P.S. Did I tell you that he has a poem on patience? He will surely recognize and appreciate your new-but-old beatitude.
Okay, I really need to read Gerard Manley Hopkins! I’ll tell you how our meeting goes. 🙂
It’s later. Later in the night too. Not really a “dark night” like some souls experience. There’s a moon out, and I’m not at all sleepy. So I came back to read, and talk.
Can’t remember if I ever followed up. Well, here’s a start. If you already looked up his poems, you will have attended to this one (by Fr. Hopkins):
Patience, hard thing! the hard thing but to pray,
But bid for, Patience is! Patience who asks
Wants war, wants wounds; weary his times, his tasks;
To do without, take tosses, and obey.
Rare patience roots in these, and, these away,
Nowhere. Natural heart’s ivy, Patience masks
Our ruins of wrecked past purpose. There she basks
Purple eyes and seas of liquid leaves all day.
We hear our hearts grate on themselves: it kills
To bruise them dearer. Yet the rebellious wills
Of us we do bid God bend to him even so.
And where is he who more and more distils
Delicious kindness?—He is patient. Patience fills
His crisp combs, and that comes those ways we know.
* * * *
That plant image (“Natural heart’s ivy”) is not very comforting compared with your reflection on impatiens, and the “purple eyes” and “liquid leaves” make me think of crying– not my crying, his. It seems that he fought his circumstances, whereas yours is a quieter kind of patience. I recall there was a time when you were angry. But now so much now, right?. The flower you have chosen is delicate, but responsive to loving care. And it adds beauty to the world. Ivy is useful but not necessarily appealing. It covers rough surfaces.
I suppose someone today might disparage Hopkins’ approach as “typically male,” yet it does describe one stage, probably a very early one, in the process that leads to peaceful acceptance. In this poem he is still angry. God, who may well be providing “Delicious kindness,” though slowly, seems no where to be found in Hopkins’ present emotional state. So he turns the idea of patience upside down. In fact it is God who is patient. Patient with our impatience perhaps? Quite a reversal. The last six words of the poem, those six heavy beats pounding like a kettle drum –It’s as if he’s forcing himself to believe, gritting his teeth because, as “we know,” suffering is hard, and one feels alone.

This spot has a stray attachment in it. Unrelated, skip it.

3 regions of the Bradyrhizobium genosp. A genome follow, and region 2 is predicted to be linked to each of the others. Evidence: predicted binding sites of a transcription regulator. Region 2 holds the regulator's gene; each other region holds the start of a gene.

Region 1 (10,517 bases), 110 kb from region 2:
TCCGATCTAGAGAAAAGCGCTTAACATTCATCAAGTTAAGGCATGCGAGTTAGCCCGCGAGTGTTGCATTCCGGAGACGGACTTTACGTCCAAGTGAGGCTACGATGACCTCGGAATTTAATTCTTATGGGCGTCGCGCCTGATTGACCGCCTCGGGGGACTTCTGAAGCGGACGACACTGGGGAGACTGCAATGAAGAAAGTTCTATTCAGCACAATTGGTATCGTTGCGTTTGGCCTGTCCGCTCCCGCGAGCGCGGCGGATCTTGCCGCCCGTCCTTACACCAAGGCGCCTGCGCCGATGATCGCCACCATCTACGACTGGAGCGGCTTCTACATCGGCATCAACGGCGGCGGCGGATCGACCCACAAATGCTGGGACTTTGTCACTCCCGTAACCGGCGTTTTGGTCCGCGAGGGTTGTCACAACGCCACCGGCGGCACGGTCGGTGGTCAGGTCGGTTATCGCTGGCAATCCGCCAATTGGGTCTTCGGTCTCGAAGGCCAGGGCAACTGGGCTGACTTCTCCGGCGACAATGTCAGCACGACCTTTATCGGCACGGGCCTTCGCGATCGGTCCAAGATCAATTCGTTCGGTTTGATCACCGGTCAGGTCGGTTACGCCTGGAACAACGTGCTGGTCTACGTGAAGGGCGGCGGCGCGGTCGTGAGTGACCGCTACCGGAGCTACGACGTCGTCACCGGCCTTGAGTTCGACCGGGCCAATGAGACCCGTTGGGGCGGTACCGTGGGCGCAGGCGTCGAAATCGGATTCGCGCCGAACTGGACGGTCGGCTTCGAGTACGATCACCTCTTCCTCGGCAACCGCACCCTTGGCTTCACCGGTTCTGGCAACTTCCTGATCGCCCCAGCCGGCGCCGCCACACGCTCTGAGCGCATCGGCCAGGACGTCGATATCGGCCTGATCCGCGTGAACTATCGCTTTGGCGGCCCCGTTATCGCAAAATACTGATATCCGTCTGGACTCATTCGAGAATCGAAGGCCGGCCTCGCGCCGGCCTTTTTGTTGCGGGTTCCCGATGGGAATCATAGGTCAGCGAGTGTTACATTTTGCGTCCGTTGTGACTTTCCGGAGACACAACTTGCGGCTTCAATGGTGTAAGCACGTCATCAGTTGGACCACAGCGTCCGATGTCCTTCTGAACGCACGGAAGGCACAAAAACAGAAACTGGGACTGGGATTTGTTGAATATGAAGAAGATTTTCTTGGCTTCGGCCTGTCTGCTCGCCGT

Oh I do like this poem, even if it sounds more like the expression of a spiritual drill sergeant or athletics coach. I like reading it out loud. My friend Charlie and I used to recite parts of it, along with other selections from Hopkins. Now that I think of it, however, I don’t recommend the few sonnets of his that are this heavy. So many of his other poems are far more inspiring. But they all have a memorable element of music. Perhaps I’ll read more tonight.
I like rereading your messages too. Best to you, Christina.
Much to read and ponder over in that poem… It will take further reading and, yes, certainly reciting outloud. You’ve given me a wonderful image of you and your friend reciting parts of it. What a wonderful friendship.
I don’t always have mature and wise feelings or thoughts about things, you know. 🙂 I am very normal, like Hopkins, often disliking patience, though knowing its need.
I remember writing about patience with a kind of resigned fury, muttering. As I recall, it went something like this:
I’ll be patient,
patient as the dove is patient
with his relentless, pleading call,
patient as the wall is patient,
hard and stubborn so it will not fall,
patient as the dawn is patient —
which isn’t patient at all.
I’ll have to look it up to find out how it really went. Thank you, as always, for rreflecting with me and chatting with me, Al! Hopkins is heavy, I may need you to lead me into his world with baby steps. Although, I have a feeling that he, like this poem, may be better appreciated when just thrown in to it.